Seeing Damian Sommer’s super-cool post about TOjam inspired to write my own pre-jam ‘list of things I need’.  This will be a healthy reminder to not forget anything when I wake up Friday morning!

1. Laptop – Even though I’m using a George Brown computer, I really need my laptop to look up reference material, access certain files and switch between programs. I probably won’t be using it all that much, except for TOIG recordings.

2. HeadRush headphones – To isolate myself,  pump out some inspirational music. I’m hoping our game has powerful music to go along with the look.

3. Pillow/Blanket – I won’t be sleeping much, but I want to be comfortable; having a pillow next to me will help with that.

4. Animators Survival Kit – If I need to review something that’s crucial to my animation.

5. Maya/Unity/Dropbox – Programs of choice.

Am I forgetting anything? I’ll probably loose my sanity while I’m there.

If anyone lurks Reddit, and you’re an avid gamer, you’ve probably seen this article already. If you don’t, prepare to have your mind blown, because this is a big step froward to the whole, “Games as Art” debate.  The National Endowment for the Arts is a US government organization/program that funds artistic projects around the country. For 2012, it’s giving developers/designers a chance to submit an application for “interactive games”. It’s only about 200k and it’s nothing like a debt just to get started, but more so a chance to create something for the public, and still live comfortably. I think this will greatly enhance the indie scene, and let developers spread their wings if they have a really good idea that could potentially help society.

Full article here.

I think one of our biggest triumphs of our species is the ability to collaborate and achieve something more.  Combining ideas to solve a problem, plan a future, or make something unique, beautiful and fun; Collaboration is the key to success. That’s how I see it with all aspects of society, including all types of entertainment. Movies provide the visual experience, music provides the hearing experience, and sports (overall exercise) provide the physical experience. What does video games provide then, all of them? Video games take the visual cinematography, originating from movies,  the physical engagement we receive with sports, and the sounds we hear with music. All three of these aspects should be weighed equally if you want to make a good game, but most of the time, it’s usually one over the other. The section that gets the least amount of attention, and therefore credit, is the music heard in games.

A few days ago, I had the chance to see Video Games Live in Toronto, and overall it was a fantastic show! Hosted by Tommy Tallarico, and conducted by Emmanuel Fratianni, the show included the music from such titles as Mega Man, Super Mario Bros, Zelda, World of Warcraft, Halo, Chrono Trigger, Portal, God of War, and many more! The orchestra displayed a high amount of energy and the solo performances by Martin Leung, and Laura Intravia were spectacular.  I was particularly stunned by  the Chrono Trigger performance, simply because I’ve never played the game, nor heard it’s music. It left me wanting to download the entire OST. VGL even had one of the original singers from the Grammy award winning song “Baba Yeto” from Civilization 4.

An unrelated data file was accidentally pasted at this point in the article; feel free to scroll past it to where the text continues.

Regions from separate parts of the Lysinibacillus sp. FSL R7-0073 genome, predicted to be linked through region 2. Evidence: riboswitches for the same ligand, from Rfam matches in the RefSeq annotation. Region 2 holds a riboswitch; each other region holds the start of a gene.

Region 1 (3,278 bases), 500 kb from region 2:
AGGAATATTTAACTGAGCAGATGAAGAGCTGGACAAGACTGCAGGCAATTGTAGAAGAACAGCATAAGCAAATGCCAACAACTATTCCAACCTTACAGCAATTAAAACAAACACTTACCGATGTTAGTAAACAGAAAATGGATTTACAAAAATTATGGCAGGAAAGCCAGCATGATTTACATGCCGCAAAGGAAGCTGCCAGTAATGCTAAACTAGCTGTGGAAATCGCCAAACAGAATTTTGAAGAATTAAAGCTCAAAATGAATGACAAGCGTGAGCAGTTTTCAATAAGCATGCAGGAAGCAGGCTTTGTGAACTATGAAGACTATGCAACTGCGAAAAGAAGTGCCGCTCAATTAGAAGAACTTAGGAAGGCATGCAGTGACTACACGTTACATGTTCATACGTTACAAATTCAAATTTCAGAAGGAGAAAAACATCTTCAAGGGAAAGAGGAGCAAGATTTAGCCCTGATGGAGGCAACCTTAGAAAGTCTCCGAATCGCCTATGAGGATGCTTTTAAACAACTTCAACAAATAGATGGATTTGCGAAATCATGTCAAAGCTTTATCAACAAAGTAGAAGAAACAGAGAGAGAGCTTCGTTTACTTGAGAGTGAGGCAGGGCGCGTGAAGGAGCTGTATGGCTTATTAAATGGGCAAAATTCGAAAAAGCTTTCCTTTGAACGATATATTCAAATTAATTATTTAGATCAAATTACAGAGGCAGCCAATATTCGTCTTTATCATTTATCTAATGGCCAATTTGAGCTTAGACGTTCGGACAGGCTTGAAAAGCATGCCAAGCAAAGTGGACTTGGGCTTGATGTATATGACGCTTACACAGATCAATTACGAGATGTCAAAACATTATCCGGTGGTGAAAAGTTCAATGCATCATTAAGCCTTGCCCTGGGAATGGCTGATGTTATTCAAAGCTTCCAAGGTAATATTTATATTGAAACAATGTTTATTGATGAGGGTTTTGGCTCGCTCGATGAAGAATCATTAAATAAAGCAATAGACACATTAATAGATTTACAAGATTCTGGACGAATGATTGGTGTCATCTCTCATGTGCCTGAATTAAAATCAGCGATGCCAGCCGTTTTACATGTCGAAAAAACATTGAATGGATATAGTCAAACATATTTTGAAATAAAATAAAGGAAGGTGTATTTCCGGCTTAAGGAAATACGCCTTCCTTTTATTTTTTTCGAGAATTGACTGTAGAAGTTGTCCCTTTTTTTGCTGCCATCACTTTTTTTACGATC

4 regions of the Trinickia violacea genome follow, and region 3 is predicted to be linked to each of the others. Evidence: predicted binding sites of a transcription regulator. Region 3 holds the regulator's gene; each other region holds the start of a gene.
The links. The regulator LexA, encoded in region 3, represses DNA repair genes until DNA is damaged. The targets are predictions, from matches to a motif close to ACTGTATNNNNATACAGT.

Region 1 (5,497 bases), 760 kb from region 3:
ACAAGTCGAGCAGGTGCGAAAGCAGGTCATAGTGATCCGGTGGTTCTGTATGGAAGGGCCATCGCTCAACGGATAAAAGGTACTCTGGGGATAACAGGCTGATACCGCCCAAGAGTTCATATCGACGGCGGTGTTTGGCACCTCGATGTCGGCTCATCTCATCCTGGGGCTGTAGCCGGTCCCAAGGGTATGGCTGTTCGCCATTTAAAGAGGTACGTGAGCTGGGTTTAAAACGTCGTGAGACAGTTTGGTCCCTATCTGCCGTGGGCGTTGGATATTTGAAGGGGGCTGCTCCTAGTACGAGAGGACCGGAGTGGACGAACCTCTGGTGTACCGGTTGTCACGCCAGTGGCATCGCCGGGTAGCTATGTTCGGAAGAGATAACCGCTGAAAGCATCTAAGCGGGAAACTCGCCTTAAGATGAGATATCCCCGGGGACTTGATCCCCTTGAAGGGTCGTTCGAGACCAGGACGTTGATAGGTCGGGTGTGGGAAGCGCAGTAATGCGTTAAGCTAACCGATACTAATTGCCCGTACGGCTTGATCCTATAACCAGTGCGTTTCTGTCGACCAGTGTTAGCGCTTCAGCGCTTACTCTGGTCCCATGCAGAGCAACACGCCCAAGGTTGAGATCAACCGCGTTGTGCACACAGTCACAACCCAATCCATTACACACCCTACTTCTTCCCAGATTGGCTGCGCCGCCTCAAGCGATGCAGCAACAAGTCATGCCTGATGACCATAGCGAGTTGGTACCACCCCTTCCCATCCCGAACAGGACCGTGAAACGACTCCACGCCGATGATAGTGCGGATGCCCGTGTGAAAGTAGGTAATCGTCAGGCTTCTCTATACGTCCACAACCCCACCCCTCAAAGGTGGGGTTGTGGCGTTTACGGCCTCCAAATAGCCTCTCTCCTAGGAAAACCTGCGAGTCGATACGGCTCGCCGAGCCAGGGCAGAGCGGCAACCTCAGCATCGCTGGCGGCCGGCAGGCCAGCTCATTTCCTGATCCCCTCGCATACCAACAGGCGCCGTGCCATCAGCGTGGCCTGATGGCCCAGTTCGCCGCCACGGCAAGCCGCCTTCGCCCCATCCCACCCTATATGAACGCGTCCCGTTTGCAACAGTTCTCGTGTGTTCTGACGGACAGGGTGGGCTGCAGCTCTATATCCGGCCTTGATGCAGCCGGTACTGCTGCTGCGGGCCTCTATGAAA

Now, I’m a big fan of classical orchestrated concerts, and the level of professionalism that comes out of those. I don’t like it when a show of this caliber is interrupted every five minutes (give or take) by the host , nor do I want to watch contestants play Frogger or Guitar Hero on stage. It felt like the show was stretched and at times, childish. Tommy Tallarico was a great host, it just didnt fit the event I was hoping to hear that night. He would say during the show, “now here is my steam-punk guitar, attached with a sniper rifle, so now we’re going to play the music to Halo!”, which didn’t make much sense to me at all.

After the concert, I watched a few trailers from a PBS VGA special, and found out that the show is targeted towards a younger audience for kids to have fun and get  involved with music. Thats good and all, but it seemed like Tommy was contradicting himself when he said that “some people think video games are just for kids”, receiving a huge roar of boo’s from attendees. Let me just add that I completely agree with those boo’s. With that being said,  if you need ‘strip’ (so to speak) the level of professionalism in order to sell more tickets, how does that strengthen the point that video games are meant for all ages, and all types of people? If the show was more professional, would no one show up? I personally believe that it would still be a fantastic show, maybe it’s just me turning into an “old fart”.

The music and performers blew my mind, it was just the little things that dampened my night! I really wouldn’t mind going back next year! It’s great to see the music in video games being recognized for it’s beauty, and the collaboration of so many fantastic composers! Like Tommy would say, it’s not just about bleeps and bloops.

Fun Fact: Most of the performers were from Canada, which was awesome!

Thanks to Reddit, I found some pretty neat websites that relate to game development! The first link is a list of websites that contain free music, sound affects and art. The next link is a series of basic tutorials on how to be a pixel artist! Check them out!
  1. Free Music, Sound Effects, Tiles and 2D Art
  2. So You What To Be A Pixel Artists

Mystery

May 1, 2011

I’ve always been interested in producing music, but I don’t think I have the patience, nor time to actually learn an instrument (except maybe drums). I started exploring FruitLoops tonight around 2:00 am, and the result was this.

It’s not much, but I like it. What do you think?